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by Wretch 32
feat. L

There’s a lot about this single that I love. Great rapping, inventive programming and canny arrangement all come together to create a piece of chart alchemy that, musically, is more than the sum of its parts. Despite this, the mix leaves me dissatisfied.

One of the most common tips you’ll find in mixing tutorials is that the low frequencies of your bass synth/guitar should occupy a different frequency region to those of your kick drum. This isn’t bad general-purpose advice, but I haven’t heard as extreme a case as ‘Traktor’, where the bass is a pure sine-wave ‘F’ at 44Hz, while the kick’s main low-end contribution feels like it’s more than an octave above, somewhere around 120Hz. It surprises me, therefore, that the kick’s tone wasn’t balanced more in favour of this region, because it’s rather anaemic as things stand. Experimenting with the dynamics of this frequency region using Voxengo’s Transmodder plug-in bore this out, showing that it was possible to significantly increase the kick’s ‘oomph’ at that frequency, even within the headroom restrictions imposed by the track’s endstop-busting mastering job.

The vocal tone isn’t doing the kick any favours either, because it’s packing more 240Hz warmth than I’d expect for a chart-oriented rap vocal. (Compare it with any of the recent Tinie Tempah singles, for instance, or Wiz Khalifa’s ‘Black And Yellow’.) As a rough rule of thumb, the more low end you add to a lead vocal, the bigger it will sound in the mix. While this initially feels like a good thing, everything in a mix balance is relative — so as you make the vocal bigger, the rest of the backing track effectively shrinks. I suspect taking out 3-4dB of vocal at this frequency would have been a good idea, and not just for this reason. I’m also getting a slight sense of tonal muddiness from this mix, which seems to stem from the way the prominent 174Hz and 348Hz pitched components of the opening sample combine with the low end of the vocal parts, so processing the vocal to pull down the octave centred on 240Hz would make sense from that perspective too. I’d probably have added a couple of decibels to the lead rap at 3-4kHz too, bringing it closer to the front of the mix, to improve small-speaker projection.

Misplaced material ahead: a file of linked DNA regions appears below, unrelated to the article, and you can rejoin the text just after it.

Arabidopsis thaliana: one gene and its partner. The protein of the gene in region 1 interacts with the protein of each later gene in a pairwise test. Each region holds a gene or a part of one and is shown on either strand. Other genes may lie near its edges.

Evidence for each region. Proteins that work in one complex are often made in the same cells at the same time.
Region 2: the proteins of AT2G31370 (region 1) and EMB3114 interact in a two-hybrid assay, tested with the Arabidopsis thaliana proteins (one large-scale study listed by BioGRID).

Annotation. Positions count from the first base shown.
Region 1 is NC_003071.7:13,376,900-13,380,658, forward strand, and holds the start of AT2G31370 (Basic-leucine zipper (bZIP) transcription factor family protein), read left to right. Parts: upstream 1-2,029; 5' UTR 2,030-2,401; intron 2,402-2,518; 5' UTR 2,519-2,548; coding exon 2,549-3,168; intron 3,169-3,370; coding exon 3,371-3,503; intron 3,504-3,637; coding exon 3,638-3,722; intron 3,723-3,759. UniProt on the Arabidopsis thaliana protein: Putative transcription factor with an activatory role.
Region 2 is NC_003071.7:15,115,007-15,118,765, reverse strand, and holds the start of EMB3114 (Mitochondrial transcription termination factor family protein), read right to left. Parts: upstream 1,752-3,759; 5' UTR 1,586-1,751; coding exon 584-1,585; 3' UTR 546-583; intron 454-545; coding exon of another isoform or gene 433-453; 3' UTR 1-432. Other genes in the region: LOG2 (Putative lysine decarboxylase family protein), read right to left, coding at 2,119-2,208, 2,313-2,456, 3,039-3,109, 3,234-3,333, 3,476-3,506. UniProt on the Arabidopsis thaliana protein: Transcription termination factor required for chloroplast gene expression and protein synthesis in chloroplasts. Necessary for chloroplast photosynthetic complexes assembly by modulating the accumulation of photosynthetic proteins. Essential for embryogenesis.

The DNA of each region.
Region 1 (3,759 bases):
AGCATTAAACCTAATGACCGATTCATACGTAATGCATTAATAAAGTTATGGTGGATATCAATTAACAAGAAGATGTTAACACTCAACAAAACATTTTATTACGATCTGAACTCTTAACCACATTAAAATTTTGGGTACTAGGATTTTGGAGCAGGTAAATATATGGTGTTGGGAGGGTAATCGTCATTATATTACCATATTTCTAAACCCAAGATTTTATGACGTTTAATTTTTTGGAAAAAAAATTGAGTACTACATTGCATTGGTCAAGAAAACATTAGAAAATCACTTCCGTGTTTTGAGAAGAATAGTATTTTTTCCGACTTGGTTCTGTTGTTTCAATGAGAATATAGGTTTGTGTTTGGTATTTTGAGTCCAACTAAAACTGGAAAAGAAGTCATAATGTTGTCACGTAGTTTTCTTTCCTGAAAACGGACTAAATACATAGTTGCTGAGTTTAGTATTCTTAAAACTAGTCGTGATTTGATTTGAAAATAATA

Some of you may have read my recent Sounding Off article in Sound On Sound magazine, where I expressed my exasperation with the way expletives are edited on chart-oriented tracks to create ‘clean’ versions which nonetheless leave nothing to the imagination. So you can imagine that my ear was immediately drawn by this chorus line: “I ride this motherf****** beat like a traktor”. What still amuses me after repeated listening, though, is that it always sounds to me like: “I ride Smurf… beat like a traktor.” Talk about a selling out! :)

One little corner I also wanted to draw people’s attention to is the great little audio-frequency modulation effect on the lead vocal at 2:45, leading into the final chorus. It sounds like ring modulation with a slow frequency shift in the modulator tone, but I always find it tricky to tell ring modulation apart from other types of audio-frequency modulation effect such as FM and AM.